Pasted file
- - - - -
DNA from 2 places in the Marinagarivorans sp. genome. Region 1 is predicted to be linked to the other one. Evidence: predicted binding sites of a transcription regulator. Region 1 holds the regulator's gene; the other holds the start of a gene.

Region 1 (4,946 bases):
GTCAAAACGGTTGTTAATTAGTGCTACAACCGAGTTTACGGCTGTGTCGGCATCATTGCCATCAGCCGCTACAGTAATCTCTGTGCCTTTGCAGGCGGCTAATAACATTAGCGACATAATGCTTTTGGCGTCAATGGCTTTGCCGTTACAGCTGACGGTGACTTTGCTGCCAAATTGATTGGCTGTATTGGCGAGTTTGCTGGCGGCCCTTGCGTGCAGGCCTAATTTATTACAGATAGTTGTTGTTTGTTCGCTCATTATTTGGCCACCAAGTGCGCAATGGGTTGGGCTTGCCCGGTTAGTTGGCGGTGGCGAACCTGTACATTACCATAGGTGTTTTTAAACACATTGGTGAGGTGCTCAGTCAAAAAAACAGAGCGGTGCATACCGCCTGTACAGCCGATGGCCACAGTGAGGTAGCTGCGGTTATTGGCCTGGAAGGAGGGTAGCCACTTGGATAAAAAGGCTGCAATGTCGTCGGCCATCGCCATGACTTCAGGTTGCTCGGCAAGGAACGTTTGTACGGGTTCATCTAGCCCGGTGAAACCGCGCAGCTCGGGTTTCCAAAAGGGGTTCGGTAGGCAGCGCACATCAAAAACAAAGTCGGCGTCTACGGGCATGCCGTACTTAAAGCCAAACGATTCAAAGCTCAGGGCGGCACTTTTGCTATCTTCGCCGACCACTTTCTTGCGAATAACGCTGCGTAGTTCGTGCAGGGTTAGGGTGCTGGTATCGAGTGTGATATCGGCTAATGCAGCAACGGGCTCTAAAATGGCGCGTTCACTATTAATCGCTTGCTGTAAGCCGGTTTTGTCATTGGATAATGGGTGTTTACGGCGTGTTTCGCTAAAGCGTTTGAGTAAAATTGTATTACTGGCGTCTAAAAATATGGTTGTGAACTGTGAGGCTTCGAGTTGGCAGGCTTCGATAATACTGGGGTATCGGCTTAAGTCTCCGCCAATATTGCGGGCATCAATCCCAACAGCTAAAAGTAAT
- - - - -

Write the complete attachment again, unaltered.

DNA from 2 places in the Marinagarivorans sp. genome. Region 1 is predicted to be linked to the other one. Evidence: predicted binding sites of a transcription regulator. Region 1 holds the regulator's gene; the other holds the start of a gene.

Region 1 (4,946 bases):
GTCAAAACGGTTGTTAATTAGTGCTACAACCGAGTTTACGGCTGTGTCGGCATCATTGCCATCAGCCGCTACAGTAATCTCTGTGCCTTTGCAGGCGGCTAATAACATTAGCGACATAATGCTTTTGGCGTCAATGGCTTTGCCGTTACAGCTGACGGTGACTTTGCTGCCAAATTGATTGGCTGTATTGGCGAGTTTGCTGGCGGCCCTTGCGTGCAGGCCTAATTTATTACAGATAGTTGTTGTTTGTTCGCTCATTATTTGGCCACCAAGTGCGCAATGGGTTGGGCTTGCCCGGTTAGTTGGCGGTGGCGAACCTGTACATTACCATAGGTGTTTTTAAACACATTGGTGAGGTGCTCAGTCAAAAAAACAGAGCGGTGCATACCGCCTGTACAGCCGATGGCCACAGTGAGGTAGCTGCGGTTATTGGCCTGGAAGGAGGGTAGCCACTTGGATAAAAAGGCTGCAATGTCGTCGGCCATCGCCATGACTTCAGGTTGCTCGGCAAGGAACGTTTGTACGGGTTCATCTAGCCCGGTGAAACCGCGCAGCTCGGGTTTCCAAAAGGGGTTCGGTAGGCAGCGCACATCAAAAACAAAGTCGGCGTCTACGGGCATGCCGTACTTAAAGCCAAACGATTCAAAGCTCAGGGCGGCACTTTTGCTATCTTCGCCGACCACTTTCTTGCGAATAACGCTGCGTAGTTCGTGCAGGGTTAGGGTGCTGGTATCGAGTGTGATATCGGCTAATGCAGCAACGGGCTCTAAAATGGCGCGTTCACTATTAATCGCTTGCTGTAAGCCGGTTTTGTCATTGGATAATGGGTGTTTACGGCGTGTTTCGCTAAAGCGTTTGAGTAAAATTGTATTACTGGCGTCTAAAAATATGGTTGTGAACTGTGAGGCTTCGAGTTGGCAGGCTTCGATAATACTGGGGTATCGGCTTAAGTCTCCGCCAATATTGCGGGCATCAATCCCAACAGCTAAAAGTAAT